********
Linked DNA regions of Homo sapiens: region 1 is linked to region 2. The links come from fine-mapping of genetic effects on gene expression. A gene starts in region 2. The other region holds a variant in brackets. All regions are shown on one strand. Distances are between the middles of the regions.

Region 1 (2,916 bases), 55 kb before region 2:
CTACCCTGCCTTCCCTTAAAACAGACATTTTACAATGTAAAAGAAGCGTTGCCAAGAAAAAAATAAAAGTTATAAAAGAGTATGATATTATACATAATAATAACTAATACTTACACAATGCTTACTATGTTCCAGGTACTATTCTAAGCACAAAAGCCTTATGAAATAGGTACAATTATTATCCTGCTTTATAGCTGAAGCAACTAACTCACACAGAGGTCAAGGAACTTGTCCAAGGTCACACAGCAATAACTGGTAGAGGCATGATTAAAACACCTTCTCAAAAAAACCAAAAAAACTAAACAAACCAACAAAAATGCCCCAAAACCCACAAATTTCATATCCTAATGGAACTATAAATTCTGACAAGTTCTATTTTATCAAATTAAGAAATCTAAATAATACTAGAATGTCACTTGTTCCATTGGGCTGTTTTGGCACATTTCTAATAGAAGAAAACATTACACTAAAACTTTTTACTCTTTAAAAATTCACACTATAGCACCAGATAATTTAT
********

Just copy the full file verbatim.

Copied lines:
Linked DNA regions of Homo sapiens: region 1 is linked to region 2. The links come from fine-mapping of genetic effects on gene expression. A gene starts in region 2. The other region holds a variant in brackets. All regions are shown on one strand. Distances are between the middles of the regions.

Region 1 (2,916 bases), 55 kb before region 2:
CTACCCTGCCTTCCCTTAAAACAGACATTTTACAATGTAAAAGAAGCGTTGCCAAGAAAAAAATAAAAGTTATAAAAGAGTATGATATTATACATAATAATAACTAATACTTACACAATGCTTACTATGTTCCAGGTACTATTCTAAGCACAAAAGCCTTATGAAATAGGTACAATTATTATCCTGCTTTATAGCTGAAGCAACTAACTCACACAGAGGTCAAGGAACTTGTCCAAGGTCACACAGCAATAACTGGTAGAGGCATGATTAAAACACCTTCTCAAAAAAACCAAAAAAACTAAACAAACCAACAAAAATGCCCCAAAACCCACAAATTTCATATCCTAATGGAACTATAAATTCTGACAAGTTCTATTTTATCAAATTAAGAAATCTAAATAATACTAGAATGTCACTTGTTCCATTGGGCTGTTTTGGCACATTTCTAATAGAAGAAAACATTACACTAAAACTTTTTACTCTTTAAAAATTCACACTATAGCACCAGATAATTTAT